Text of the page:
Let’s talk parenting. This past weekend was Father’s Day and if you’re a father or a father figure of any kind, we hope you were honored and showered with love. Being a parent is the most precious and rewarding gift, as well as the hardest and most terrifying at times. We want the best education for our kids, the best opportunities and we should also want the safest and most effective lice treatment if they get a head lice infestation. We can definitely provide the safe and effective lice treatment, so give us a call if you ever need it. Now, let’s get back to talking about parenting. Verywell.com posted an article describing the 4 different parenting styles and the effects of them.
Do you know any parents who believe kids should be seen, not heard? When it comes to rules, they believe “it’s my way or the highway” with no exception? You notice they don’t take their child’s feelings into consideration? If so, there’s a good chance they are an authoritarian parent. Authoritarian parents believe their children should follow the rules without exception. Things are black and white with no gray area.
They don’t allow their kids to get involved in problem-solving challenges or obstacles because they make the rules themselves and enforce the consequences with little regard for their child’s feelings. Nothing is up for discussion. If you had an authoritarian parent, you probably heard them say “because I said so, a lot.” Authoritarian parents value obedience as the most important thing for children. They except to be respected as the parent. They often deem punishments as the most effective way to teach their children a lesson. Rather than teaching a child how to be better next time, they’re often more interested in making their child suffer for their mistakes.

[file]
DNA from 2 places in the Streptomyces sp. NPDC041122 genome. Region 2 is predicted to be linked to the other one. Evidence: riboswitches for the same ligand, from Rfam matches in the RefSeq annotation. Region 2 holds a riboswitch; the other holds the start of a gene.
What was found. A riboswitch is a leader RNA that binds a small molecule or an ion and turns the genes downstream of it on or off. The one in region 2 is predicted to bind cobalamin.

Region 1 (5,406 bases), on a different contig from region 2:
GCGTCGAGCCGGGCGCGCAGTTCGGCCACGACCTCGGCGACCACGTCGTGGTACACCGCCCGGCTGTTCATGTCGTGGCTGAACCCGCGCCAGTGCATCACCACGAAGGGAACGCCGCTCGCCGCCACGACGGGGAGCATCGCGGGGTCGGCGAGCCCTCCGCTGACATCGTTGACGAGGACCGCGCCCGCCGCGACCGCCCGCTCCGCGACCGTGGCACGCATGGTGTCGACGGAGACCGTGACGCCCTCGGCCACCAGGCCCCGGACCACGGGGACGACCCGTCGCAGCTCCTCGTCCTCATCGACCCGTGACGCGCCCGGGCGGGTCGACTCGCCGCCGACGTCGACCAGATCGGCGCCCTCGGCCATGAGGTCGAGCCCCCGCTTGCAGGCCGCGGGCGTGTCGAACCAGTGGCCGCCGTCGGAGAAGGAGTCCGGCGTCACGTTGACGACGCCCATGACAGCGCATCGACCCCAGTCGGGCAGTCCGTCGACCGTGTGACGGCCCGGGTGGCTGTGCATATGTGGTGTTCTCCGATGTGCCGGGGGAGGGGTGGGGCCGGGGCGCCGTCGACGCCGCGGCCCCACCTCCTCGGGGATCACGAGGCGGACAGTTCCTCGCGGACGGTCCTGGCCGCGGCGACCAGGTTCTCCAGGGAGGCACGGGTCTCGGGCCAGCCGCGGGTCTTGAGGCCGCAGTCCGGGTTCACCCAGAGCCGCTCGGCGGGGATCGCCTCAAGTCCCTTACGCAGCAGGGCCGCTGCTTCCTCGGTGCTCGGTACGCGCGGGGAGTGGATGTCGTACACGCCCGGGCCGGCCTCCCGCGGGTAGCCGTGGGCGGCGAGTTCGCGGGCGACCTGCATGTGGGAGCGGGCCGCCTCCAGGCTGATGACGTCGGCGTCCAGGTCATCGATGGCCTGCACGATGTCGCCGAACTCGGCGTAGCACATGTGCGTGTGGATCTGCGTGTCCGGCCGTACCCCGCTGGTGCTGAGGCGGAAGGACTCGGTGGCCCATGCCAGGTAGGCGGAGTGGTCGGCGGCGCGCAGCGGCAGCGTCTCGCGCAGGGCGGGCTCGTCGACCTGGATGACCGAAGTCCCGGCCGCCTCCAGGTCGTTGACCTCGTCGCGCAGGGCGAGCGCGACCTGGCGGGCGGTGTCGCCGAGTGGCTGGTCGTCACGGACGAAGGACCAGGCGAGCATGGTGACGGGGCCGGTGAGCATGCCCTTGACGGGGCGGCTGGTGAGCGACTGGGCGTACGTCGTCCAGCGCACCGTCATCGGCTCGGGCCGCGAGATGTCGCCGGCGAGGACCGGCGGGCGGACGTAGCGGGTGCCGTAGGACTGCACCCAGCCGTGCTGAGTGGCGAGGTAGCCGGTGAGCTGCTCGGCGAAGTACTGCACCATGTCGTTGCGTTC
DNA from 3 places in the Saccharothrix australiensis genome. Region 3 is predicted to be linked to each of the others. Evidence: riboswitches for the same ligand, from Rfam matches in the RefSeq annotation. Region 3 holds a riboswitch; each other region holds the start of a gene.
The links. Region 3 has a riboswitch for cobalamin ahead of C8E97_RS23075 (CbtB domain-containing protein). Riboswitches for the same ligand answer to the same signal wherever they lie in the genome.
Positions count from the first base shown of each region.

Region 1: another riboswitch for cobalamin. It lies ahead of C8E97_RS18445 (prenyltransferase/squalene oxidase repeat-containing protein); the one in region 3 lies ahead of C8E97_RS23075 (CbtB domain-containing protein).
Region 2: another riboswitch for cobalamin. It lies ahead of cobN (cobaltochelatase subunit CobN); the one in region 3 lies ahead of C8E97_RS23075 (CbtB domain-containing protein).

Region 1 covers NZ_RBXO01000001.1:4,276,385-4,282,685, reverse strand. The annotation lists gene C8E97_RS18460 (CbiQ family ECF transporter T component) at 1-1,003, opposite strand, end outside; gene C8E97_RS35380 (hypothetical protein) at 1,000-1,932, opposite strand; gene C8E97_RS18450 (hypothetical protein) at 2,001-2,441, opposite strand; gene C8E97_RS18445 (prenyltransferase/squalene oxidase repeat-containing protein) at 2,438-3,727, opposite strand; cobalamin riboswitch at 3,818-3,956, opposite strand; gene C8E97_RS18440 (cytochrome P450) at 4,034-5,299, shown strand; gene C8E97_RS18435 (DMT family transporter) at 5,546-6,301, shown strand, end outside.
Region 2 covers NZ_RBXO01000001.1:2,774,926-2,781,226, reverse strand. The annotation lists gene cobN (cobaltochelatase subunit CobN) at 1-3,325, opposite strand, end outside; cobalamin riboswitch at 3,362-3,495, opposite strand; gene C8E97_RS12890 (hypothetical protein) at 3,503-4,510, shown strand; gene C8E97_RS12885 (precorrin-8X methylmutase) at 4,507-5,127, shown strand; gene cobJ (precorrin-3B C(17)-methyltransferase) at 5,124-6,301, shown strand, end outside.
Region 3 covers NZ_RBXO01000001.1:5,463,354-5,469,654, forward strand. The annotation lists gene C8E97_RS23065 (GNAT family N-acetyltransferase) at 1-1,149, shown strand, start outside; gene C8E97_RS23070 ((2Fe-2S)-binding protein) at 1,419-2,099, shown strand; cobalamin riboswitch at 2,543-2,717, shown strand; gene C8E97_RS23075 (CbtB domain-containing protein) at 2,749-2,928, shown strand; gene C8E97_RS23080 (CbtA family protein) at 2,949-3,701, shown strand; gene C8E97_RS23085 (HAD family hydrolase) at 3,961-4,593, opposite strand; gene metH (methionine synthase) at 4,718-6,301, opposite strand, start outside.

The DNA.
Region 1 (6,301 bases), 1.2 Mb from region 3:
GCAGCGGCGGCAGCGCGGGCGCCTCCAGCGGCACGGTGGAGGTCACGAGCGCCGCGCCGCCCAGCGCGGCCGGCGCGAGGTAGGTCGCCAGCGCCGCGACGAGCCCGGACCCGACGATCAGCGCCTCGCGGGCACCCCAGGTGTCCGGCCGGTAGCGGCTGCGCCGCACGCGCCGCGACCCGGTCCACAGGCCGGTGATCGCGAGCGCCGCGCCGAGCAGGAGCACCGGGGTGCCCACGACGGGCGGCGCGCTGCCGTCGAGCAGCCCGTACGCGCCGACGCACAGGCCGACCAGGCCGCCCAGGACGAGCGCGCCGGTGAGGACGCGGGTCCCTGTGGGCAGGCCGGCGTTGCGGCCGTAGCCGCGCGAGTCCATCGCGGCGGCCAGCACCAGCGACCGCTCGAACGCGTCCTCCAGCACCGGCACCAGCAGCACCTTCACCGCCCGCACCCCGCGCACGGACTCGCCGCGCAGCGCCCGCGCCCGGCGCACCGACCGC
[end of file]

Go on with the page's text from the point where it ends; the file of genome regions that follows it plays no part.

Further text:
“Children who grow up with strict authoritarian parents tend to follow rules much of the time.”
But, they may develop self-esteem problems and have a lot of aggression. Many studies show that they also become good liars because they have lied so much out of fear to avoid punishment. Most children who grew up with this parenting style fear their parents.
Do any of these statements sound familiar?
- Putting a lot of effort into building an incredible relationship with your children.
- Explaining the reasons behind your rules and consequences.
- You make sure to enforce rules and give consequences to create consistency but you also take your child’s feelings into consideration.
If so, you may be an authoritative parent. Authoritative parents establish clear and consistent rules. But, they allow for reasonable exceptions to the rules. Every situation may be different and they take that into consideration. They give their children an opportunity to voice their opinion and they believe problem-solving situations are good for them.
Authoritative parents often use logical consequences that teach life lessons. They also use positive discipline to prevent behavior problems and to reinforce good behavior. “So they may be more likely to create reward systems and praise good behavior.” They believe in balance and consistency.
Children raised with authoritative discipline tend to be happy and successful. They tend to feel love and have a healthy amount of confidence. They’re also more likely to be good at making decisions and evaluating safety risks on their own. Researchers have found kids who have authoritative parents are most likely to become responsible adults who feel comfortable expressing their opinions. This is a very healthy parenting style.